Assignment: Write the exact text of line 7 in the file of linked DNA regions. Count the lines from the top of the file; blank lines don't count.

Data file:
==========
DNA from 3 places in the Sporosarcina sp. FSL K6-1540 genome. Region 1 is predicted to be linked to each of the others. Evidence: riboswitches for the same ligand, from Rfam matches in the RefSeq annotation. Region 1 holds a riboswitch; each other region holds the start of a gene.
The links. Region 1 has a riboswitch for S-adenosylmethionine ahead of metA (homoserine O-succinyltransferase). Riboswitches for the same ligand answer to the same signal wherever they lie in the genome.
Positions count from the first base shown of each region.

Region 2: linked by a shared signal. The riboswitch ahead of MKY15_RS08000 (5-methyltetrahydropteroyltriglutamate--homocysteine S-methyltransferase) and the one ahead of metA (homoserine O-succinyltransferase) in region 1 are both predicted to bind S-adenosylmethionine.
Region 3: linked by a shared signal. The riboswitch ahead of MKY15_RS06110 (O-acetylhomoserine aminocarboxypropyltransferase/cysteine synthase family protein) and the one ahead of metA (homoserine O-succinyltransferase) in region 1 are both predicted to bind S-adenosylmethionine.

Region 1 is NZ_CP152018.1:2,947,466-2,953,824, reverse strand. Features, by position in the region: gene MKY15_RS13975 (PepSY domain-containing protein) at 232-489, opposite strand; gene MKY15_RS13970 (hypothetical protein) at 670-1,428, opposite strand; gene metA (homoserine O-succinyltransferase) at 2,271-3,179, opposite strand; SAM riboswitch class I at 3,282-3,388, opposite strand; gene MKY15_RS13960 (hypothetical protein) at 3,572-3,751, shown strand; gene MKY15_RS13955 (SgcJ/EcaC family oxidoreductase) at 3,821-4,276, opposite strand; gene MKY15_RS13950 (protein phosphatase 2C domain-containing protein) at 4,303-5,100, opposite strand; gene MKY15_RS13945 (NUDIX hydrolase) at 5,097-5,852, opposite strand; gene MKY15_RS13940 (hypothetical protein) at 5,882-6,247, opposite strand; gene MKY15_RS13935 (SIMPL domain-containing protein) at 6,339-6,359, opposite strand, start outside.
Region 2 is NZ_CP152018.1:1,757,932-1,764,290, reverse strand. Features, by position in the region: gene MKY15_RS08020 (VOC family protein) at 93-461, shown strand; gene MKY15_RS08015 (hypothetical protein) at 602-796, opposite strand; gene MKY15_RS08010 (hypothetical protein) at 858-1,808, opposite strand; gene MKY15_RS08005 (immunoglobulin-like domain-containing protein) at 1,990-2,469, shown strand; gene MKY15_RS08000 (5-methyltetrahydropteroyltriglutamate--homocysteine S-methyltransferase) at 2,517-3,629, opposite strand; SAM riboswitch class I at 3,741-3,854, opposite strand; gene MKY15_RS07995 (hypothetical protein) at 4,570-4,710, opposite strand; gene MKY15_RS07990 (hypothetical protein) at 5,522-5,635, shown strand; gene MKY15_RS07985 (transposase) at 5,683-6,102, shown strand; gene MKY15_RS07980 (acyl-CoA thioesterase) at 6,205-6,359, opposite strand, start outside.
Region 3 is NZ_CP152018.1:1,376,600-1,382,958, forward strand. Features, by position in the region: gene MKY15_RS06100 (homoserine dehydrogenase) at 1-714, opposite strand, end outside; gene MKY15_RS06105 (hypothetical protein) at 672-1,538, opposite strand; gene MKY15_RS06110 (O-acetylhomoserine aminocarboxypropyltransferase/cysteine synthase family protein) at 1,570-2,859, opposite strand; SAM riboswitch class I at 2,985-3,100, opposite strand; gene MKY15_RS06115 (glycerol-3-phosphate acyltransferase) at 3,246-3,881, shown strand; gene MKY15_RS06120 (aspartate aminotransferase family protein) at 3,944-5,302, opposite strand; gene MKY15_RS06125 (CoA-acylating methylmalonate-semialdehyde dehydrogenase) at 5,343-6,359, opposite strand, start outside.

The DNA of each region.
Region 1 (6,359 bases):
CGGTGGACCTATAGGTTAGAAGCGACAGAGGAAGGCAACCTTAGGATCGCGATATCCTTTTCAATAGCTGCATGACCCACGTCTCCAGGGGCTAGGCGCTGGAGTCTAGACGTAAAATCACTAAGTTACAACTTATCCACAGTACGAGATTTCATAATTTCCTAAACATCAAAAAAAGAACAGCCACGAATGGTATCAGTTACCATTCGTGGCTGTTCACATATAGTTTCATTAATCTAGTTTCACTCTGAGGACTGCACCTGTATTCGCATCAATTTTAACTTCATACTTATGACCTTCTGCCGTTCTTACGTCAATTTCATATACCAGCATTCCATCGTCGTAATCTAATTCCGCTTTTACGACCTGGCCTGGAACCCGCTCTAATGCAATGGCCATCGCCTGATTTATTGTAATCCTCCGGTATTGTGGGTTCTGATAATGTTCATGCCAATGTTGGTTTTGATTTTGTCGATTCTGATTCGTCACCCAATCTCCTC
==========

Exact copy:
Region 2 is NZ_CP152018.1:1,757,932-1,764,290, reverse strand. Features, by position in the region: gene MKY15_RS08020 (VOC family protein) at 93-461, shown strand; gene MKY15_RS08015 (hypothetical protein) at 602-796, opposite strand; gene MKY15_RS08010 (hypothetical protein) at 858-1,808, opposite strand; gene MKY15_RS08005 (immunoglobulin-like domain-containing protein) at 1,990-2,469, shown strand; gene MKY15_RS08000 (5-methyltetrahydropteroyltriglutamate--homocysteine S-methyltransferase) at 2,517-3,629, opposite strand; SAM riboswitch class I at 3,741-3,854, opposite strand; gene MKY15_RS07995 (hypothetical protein) at 4,570-4,710, opposite strand; gene MKY15_RS07990 (hypothetical protein) at 5,522-5,635, shown strand; gene MKY15_RS07985 (transposase) at 5,683-6,102, shown strand; gene MKY15_RS07980 (acyl-CoA thioesterase) at 6,205-6,359, opposite strand, start outside.